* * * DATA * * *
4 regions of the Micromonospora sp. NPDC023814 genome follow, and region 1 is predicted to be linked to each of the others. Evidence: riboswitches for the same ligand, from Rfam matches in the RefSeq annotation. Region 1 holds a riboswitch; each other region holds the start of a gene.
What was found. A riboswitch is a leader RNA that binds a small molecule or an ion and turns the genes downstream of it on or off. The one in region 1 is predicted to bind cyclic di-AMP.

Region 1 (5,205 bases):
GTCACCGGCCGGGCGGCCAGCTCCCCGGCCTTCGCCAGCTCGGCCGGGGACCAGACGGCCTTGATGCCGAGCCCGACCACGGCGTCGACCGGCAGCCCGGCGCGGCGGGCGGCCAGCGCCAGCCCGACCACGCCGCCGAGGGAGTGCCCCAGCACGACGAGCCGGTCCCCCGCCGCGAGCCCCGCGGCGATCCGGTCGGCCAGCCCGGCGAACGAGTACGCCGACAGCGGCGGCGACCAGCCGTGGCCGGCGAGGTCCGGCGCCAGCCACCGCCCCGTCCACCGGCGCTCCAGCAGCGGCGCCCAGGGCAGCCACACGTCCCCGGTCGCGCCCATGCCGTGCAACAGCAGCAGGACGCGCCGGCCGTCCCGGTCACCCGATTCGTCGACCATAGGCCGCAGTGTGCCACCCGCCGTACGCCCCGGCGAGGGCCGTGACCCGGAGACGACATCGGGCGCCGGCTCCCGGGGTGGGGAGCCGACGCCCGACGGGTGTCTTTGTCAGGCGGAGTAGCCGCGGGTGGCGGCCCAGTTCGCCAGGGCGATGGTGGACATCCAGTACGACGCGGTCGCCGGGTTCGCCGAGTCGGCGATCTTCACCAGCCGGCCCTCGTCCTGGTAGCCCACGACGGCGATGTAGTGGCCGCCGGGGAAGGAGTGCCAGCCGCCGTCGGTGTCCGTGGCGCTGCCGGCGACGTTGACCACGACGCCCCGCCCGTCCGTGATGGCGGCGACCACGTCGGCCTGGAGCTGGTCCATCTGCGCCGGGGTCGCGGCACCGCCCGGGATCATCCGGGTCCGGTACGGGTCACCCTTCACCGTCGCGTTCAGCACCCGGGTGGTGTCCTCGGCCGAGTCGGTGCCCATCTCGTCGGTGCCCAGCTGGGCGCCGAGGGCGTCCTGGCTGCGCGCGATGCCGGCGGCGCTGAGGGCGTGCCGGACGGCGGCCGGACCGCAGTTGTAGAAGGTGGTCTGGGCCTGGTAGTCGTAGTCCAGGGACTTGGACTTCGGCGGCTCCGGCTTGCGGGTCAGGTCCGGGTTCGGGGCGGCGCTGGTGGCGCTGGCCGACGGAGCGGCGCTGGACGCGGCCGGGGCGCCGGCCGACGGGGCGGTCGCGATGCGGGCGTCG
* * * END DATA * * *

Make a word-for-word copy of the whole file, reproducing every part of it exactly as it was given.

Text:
4 regions of the Micromonospora sp. NPDC023814 genome follow, and region 1 is predicted to be linked to each of the others. Evidence: riboswitches for the same ligand, from Rfam matches in the RefSeq annotation. Region 1 holds a riboswitch; each other region holds the start of a gene.
What was found. A riboswitch is a leader RNA that binds a small molecule or an ion and turns the genes downstream of it on or off. The one in region 1 is predicted to bind cyclic di-AMP.

Region 1 (5,205 bases):
GTCACCGGCCGGGCGGCCAGCTCCCCGGCCTTCGCCAGCTCGGCCGGGGACCAGACGGCCTTGATGCCGAGCCCGACCACGGCGTCGACCGGCAGCCCGGCGCGGCGGGCGGCCAGCGCCAGCCCGACCACGCCGCCGAGGGAGTGCCCCAGCACGACGAGCCGGTCCCCCGCCGCGAGCCCCGCGGCGATCCGGTCGGCCAGCCCGGCGAACGAGTACGCCGACAGCGGCGGCGACCAGCCGTGGCCGGCGAGGTCCGGCGCCAGCCACCGCCCCGTCCACCGGCGCTCCAGCAGCGGCGCCCAGGGCAGCCACACGTCCCCGGTCGCGCCCATGCCGTGCAACAGCAGCAGGACGCGCCGGCCGTCCCGGTCACCCGATTCGTCGACCATAGGCCGCAGTGTGCCACCCGCCGTACGCCCCGGCGAGGGCCGTGACCCGGAGACGACATCGGGCGCCGGCTCCCGGGGTGGGGAGCCGACGCCCGACGGGTGTCTTTGTCAGGCGGAGTAGCCGCGGGTGGCGGCCCAGTTCGCCAGGGCGATGGTGGACATCCAGTACGACGCGGTCGCCGGGTTCGCCGAGTCGGCGATCTTCACCAGCCGGCCCTCGTCCTGGTAGCCCACGACGGCGATGTAGTGGCCGCCGGGGAAGGAGTGCCAGCCGCCGTCGGTGTCCGTGGCGCTGCCGGCGACGTTGACCACGACGCCCCGCCCGTCCGTGATGGCGGCGACCACGTCGGCCTGGAGCTGGTCCATCTGCGCCGGGGTCGCGGCACCGCCCGGGATCATCCGGGTCCGGTACGGGTCACCCTTCACCGTCGCGTTCAGCACCCGGGTGGTGTCCTCGGCCGAGTCGGTGCCCATCTCGTCGGTGCCCAGCTGGGCGCCGAGGGCGTCCTGGCTGCGCGCGATGCCGGCGGCGCTGAGGGCGTGCCGGACGGCGGCCGGACCGCAGTTGTAGAAGGTGGTCTGGGCCTGGTAGTCGTAGTCCAGGGACTTGGACTTCGGCGGCTCCGGCTTGCGGGTCAGGTCCGGGTTCGGGGCGGCGCTGGTGGCGCTGGCCGACGGAGCGGCGCTGGACGCGGCCGGGGCGCCGGCCGACGGGGCGGTCGCGATGCGGGCGTCG